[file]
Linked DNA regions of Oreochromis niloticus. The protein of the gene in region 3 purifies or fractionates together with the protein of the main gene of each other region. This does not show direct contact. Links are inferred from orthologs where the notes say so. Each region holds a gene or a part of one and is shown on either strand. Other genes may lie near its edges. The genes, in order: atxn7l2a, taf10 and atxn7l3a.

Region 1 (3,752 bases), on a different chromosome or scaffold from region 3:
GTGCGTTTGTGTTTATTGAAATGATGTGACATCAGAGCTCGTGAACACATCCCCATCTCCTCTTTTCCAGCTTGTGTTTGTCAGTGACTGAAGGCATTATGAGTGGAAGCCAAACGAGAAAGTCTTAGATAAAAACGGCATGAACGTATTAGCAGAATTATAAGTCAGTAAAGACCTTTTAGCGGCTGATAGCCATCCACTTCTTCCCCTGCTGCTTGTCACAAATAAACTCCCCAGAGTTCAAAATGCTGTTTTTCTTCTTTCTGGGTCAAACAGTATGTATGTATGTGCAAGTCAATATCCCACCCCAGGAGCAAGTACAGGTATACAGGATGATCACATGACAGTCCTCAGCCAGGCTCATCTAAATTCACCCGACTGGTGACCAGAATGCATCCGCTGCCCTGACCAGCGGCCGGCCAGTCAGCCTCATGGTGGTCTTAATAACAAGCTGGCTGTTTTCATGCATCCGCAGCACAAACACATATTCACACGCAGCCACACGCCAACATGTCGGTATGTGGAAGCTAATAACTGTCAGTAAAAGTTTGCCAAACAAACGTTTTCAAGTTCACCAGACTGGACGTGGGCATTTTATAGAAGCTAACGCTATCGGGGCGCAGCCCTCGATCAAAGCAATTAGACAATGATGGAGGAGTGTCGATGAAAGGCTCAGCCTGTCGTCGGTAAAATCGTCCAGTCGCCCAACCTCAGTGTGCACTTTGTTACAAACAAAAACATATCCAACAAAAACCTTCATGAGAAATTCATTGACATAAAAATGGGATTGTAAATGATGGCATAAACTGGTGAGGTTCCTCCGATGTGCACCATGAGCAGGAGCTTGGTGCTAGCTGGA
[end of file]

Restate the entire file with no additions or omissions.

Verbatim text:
Linked DNA regions of Oreochromis niloticus. The protein of the gene in region 3 purifies or fractionates together with the protein of the main gene of each other region. This does not show direct contact. Links are inferred from orthologs where the notes say so. Each region holds a gene or a part of one and is shown on either strand. Other genes may lie near its edges. The genes, in order: atxn7l2a, taf10 and atxn7l3a.

Region 1 (3,752 bases), on a different chromosome or scaffold from region 3:
GTGCGTTTGTGTTTATTGAAATGATGTGACATCAGAGCTCGTGAACACATCCCCATCTCCTCTTTTCCAGCTTGTGTTTGTCAGTGACTGAAGGCATTATGAGTGGAAGCCAAACGAGAAAGTCTTAGATAAAAACGGCATGAACGTATTAGCAGAATTATAAGTCAGTAAAGACCTTTTAGCGGCTGATAGCCATCCACTTCTTCCCCTGCTGCTTGTCACAAATAAACTCCCCAGAGTTCAAAATGCTGTTTTTCTTCTTTCTGGGTCAAACAGTATGTATGTATGTGCAAGTCAATATCCCACCCCAGGAGCAAGTACAGGTATACAGGATGATCACATGACAGTCCTCAGCCAGGCTCATCTAAATTCACCCGACTGGTGACCAGAATGCATCCGCTGCCCTGACCAGCGGCCGGCCAGTCAGCCTCATGGTGGTCTTAATAACAAGCTGGCTGTTTTCATGCATCCGCAGCACAAACACATATTCACACGCAGCCACACGCCAACATGTCGGTATGTGGAAGCTAATAACTGTCAGTAAAAGTTTGCCAAACAAACGTTTTCAAGTTCACCAGACTGGACGTGGGCATTTTATAGAAGCTAACGCTATCGGGGCGCAGCCCTCGATCAAAGCAATTAGACAATGATGGAGGAGTGTCGATGAAAGGCTCAGCCTGTCGTCGGTAAAATCGTCCAGTCGCCCAACCTCAGTGTGCACTTTGTTACAAACAAAAACATATCCAACAAAAACCTTCATGAGAAATTCATTGACATAAAAATGGGATTGTAAATGATGGCATAAACTGGTGAGGTTCCTCCGATGTGCACCATGAGCAGGAGCTTGGTGCTAGCTGGA